The Calhoun County Hall of Fame added six new members over the weekend. Below is the official release for the CCSHOF and bios for each of the inductees.
The Class of 2015 includes Wayne Carden, Paul Cox, Howard Miller, Henry O’Steen, Don Salls and Jerry Weems.
This year’s annual banquet, the eleventh, will be held at the Oxford Civic Center. The reception will begin at 5 p.m. and the banquet will start at 6:30 p.m. Individual tickets are $25.00 apiece and must be purchased in advance. No tickets will be sold at the door.
For additional information or to purchase tickets, call 256-453-4151.
Carden was outstanding in three sports at Walter Wellborn before graduating in 1969. In football, he played offense, defense and returned kicks on special teams and earned all-state honors in 1968 as a senior. A guard in basketball, he was all-county as a junior and as a senior. Carden ran dashes and relays in track. His field events were the pole vault and long jump. Following high school, Carden was a four-year letterman in football at Jacksonville State as a defensive back and kick returner. He played on the Gamecocks’ undefeated 1971 team. When his playing career ended, Carden remained actively involved in sports as a football official for 35 years. He also called basketball for many years.
Cox was sports editor of the Anniston Star for 10 years, ending in 1958, during a 53-year career in newspapers. During his time in Anniston, Cox won four Associated Press yearly awards for sports writing in Alabama. His regular column, “After the Whistle”, was a must-read part of The Star on an almost daily basis. He was also instrumental in the creation of the annual Calhoun County basketball tournament and in bringing organized youth baseball to Anniston. After leaving Anniston, Cox continued to win writing awards in Columbus, Georgia, and Opelika, Alabama. At Opelika in 1975, he received the Herby Kirby Memorial Award, presented by the Alabama Sports Writers Association for the overall best sports story of the year. Cox died in 2012 at age 83.
Miller was a three-year letterman in football at Cobb Avenue for Robert Mosby before graduating as valedictorian of the Class of 1962. As a senior in the 1961 season, he quarterbacked Cobb Avenue to a 7-1-1 record including a 26-12 win over the southern Alabama champion Mobile County Training School in the final game of the season. After the season he was named first team all-conference. His exploits earned Miller a football scholarship to Tuskegee University where he was a four-year letter winner at quarterback and team captain. While at Tuskegee, he set records for most touchdown passes in a game and most games with multiple touchdown passes. In 2007, Miller was inducted into the Tuskegee Athletic Hall of Fame.
O’Steen started at end as a junior on the 1955 Anniston team that finished 8-1-1 and was selected second team all-county. He served as Anniston’s captain as a senior, was a unanimous choice as first team all-county at end and was named county lineman of the year. The Birmingham Post-Herald named him first team end in Class AAA – the largest classification at that time – and Class AAA lineman of the year. He was one of five Alabama high school players named to the All-Southern team of the Orlando Sentinel. O’Steen was named first team on the Wigwam Wisemen of America All-American team and received a football scholarship to the University of Alabama. Just before entering Alabama, he was the most outstanding defensive player in the AHSAA North-South all-star game. A knee injury prevented him from playing in Alabama’s freshmen games. In 1958, he played for the varsity in Paul Bryant’s first three games at Alabama. In the third game, he suffered a knee injury that ended his football career.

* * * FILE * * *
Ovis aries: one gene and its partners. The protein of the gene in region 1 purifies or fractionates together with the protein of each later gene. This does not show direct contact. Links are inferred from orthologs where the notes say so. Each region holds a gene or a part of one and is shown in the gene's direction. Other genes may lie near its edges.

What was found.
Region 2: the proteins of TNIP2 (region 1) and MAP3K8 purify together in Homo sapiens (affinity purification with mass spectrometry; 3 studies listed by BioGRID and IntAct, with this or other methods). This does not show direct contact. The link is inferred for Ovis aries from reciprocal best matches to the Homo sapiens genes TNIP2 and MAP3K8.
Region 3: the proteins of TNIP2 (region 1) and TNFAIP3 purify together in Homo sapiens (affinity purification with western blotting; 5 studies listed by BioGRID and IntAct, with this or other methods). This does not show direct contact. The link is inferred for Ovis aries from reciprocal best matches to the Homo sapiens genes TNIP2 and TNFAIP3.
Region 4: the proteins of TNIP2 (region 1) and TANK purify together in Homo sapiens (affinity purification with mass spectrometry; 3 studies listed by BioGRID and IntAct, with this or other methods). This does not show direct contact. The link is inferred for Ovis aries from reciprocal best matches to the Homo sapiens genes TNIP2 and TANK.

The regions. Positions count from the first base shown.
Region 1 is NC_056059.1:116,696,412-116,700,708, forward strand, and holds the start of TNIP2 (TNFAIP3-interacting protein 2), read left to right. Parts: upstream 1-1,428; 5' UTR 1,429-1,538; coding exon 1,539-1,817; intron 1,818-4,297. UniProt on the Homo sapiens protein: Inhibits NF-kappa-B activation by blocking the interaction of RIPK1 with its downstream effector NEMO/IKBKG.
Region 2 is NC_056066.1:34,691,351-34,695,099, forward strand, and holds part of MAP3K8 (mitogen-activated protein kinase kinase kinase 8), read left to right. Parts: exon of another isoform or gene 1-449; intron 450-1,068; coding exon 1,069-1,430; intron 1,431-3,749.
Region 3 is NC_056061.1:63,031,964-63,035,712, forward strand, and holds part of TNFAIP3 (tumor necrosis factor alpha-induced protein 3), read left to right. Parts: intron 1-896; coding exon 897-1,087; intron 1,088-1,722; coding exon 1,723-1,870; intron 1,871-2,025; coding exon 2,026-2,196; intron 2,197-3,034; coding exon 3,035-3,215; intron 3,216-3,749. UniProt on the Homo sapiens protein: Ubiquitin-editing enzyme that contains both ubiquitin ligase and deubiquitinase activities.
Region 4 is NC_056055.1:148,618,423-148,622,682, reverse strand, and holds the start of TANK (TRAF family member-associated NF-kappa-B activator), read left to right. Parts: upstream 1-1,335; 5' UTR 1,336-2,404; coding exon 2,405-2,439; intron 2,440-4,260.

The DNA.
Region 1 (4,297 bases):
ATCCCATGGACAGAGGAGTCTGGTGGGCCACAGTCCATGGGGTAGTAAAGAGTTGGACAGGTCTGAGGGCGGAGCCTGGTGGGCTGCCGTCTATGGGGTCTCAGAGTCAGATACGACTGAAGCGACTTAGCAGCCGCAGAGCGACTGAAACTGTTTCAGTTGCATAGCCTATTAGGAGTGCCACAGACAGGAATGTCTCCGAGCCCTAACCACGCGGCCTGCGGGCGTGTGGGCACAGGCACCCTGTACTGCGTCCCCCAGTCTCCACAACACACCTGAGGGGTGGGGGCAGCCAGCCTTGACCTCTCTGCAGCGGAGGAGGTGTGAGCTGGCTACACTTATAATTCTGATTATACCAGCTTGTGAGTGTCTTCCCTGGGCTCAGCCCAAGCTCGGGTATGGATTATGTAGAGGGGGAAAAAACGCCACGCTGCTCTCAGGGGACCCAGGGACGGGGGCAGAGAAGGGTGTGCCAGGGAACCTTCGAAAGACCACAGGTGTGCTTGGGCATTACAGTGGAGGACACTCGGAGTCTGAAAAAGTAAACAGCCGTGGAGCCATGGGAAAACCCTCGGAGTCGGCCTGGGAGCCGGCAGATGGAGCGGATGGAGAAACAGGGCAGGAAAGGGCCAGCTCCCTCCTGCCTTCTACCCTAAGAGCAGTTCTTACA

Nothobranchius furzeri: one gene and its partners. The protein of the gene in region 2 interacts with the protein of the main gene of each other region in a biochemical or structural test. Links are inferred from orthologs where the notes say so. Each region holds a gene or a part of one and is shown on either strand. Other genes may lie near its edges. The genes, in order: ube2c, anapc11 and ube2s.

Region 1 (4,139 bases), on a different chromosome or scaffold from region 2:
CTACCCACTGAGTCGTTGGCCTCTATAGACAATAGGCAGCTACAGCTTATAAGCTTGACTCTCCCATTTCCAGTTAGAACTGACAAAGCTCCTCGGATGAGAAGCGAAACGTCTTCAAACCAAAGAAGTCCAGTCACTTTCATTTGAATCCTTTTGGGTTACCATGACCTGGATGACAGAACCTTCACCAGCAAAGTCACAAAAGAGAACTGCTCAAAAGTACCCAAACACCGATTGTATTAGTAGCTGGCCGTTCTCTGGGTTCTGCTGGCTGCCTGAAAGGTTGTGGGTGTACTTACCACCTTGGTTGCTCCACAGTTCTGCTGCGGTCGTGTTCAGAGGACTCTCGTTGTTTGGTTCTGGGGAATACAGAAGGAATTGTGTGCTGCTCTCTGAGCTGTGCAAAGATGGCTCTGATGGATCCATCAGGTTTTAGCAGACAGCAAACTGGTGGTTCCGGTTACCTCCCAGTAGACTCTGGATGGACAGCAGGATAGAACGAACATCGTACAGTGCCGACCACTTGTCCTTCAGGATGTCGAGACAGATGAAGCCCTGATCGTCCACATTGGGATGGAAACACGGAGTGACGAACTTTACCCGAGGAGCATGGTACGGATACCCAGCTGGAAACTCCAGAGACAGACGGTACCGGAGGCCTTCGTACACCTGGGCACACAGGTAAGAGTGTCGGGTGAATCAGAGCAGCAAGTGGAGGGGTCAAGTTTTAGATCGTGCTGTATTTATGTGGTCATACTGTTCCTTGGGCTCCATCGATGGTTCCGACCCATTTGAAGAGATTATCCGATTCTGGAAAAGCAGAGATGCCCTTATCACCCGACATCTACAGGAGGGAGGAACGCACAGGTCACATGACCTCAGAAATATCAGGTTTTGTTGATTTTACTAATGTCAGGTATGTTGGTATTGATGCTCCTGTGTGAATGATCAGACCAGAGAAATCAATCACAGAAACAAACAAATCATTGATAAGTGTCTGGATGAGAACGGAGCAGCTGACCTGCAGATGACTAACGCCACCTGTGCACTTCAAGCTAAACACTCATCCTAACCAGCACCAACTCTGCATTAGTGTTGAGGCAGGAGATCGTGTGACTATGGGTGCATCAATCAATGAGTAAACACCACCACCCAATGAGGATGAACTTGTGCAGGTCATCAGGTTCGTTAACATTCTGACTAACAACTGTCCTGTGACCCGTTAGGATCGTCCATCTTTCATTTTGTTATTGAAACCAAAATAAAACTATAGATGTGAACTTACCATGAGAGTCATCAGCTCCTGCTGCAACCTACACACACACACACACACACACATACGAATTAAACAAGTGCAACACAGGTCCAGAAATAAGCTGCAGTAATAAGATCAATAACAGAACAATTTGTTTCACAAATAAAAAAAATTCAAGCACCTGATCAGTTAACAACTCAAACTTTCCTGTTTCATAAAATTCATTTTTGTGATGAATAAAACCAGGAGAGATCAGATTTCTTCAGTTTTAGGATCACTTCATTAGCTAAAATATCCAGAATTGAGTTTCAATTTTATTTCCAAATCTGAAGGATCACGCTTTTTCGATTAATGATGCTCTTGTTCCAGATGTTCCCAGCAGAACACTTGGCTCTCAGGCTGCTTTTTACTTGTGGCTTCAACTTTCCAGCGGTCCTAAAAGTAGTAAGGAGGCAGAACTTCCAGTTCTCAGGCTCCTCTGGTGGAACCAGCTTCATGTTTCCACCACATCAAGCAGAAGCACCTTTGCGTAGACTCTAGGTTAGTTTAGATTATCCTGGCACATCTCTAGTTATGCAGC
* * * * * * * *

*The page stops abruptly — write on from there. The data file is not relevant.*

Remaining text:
His prowess as a football player brought Salls to Alabama and, except for military service in World War II, he never left. Following his graduation from high school in White Plains, New York, in 1937, he received a football scholarship to the University of Alabama where he lettered for three years and started at fullback and linebacker in 1941 and 1942 as a junior and a senior. After World War II ended, Salls returned to Alabama and earned a master’s degree in 1946. He became head football coach and an associate professor at Jacksonville State University in 1946 and remained as head football coach through the 1964 season. His second Jacksonville State team was 9-0-0. In 18 seasons, his Gamecock teams were 95-57-11. The 95 wins remains a JSU coaching record. Salls, who received a Doctor of Education degree from New York University in 1955, continued to teach at JSU long after he retired from coaching. He led the development of a system of static, or isometric, exercises which did not require the use of weights. He was inducted into the Alabama Sports Hall of Fame in 1992.
Weems graduated from Walter Wellborn in 1966 after playing baseball, basketball and football. In 1970, he graduated from Jacksonville State University then spent a year coaching junior high sports at Jacksonville. In the 1971-72 school year he was head basketball coach at Cleburne County, his first head varsity position. After two years at Heflin, Weems spent three years as head basketball coach at Dadeville. In 1976-77, he moved to Clay County High School and remained until the school closed following the 2011-12 school year. His overall basketball record was 599-452, including Class 2A state basketball championships in 1991 and 1992. The Panthers were state runner-up in 1988. In addition to basketball, Weems served as an assistant in football. He was defensive coordinator on each of the six Clay County state championship football teams and for the school’s four teams that put together its state record 55-game winning from 1994 through 1997. Weems also coached baseball for 19 seasons.
The Class of 2015 brings to 70 the number of Calhoun County Sports Hall of Fame members.
(Courtesy: www. ccshof.com)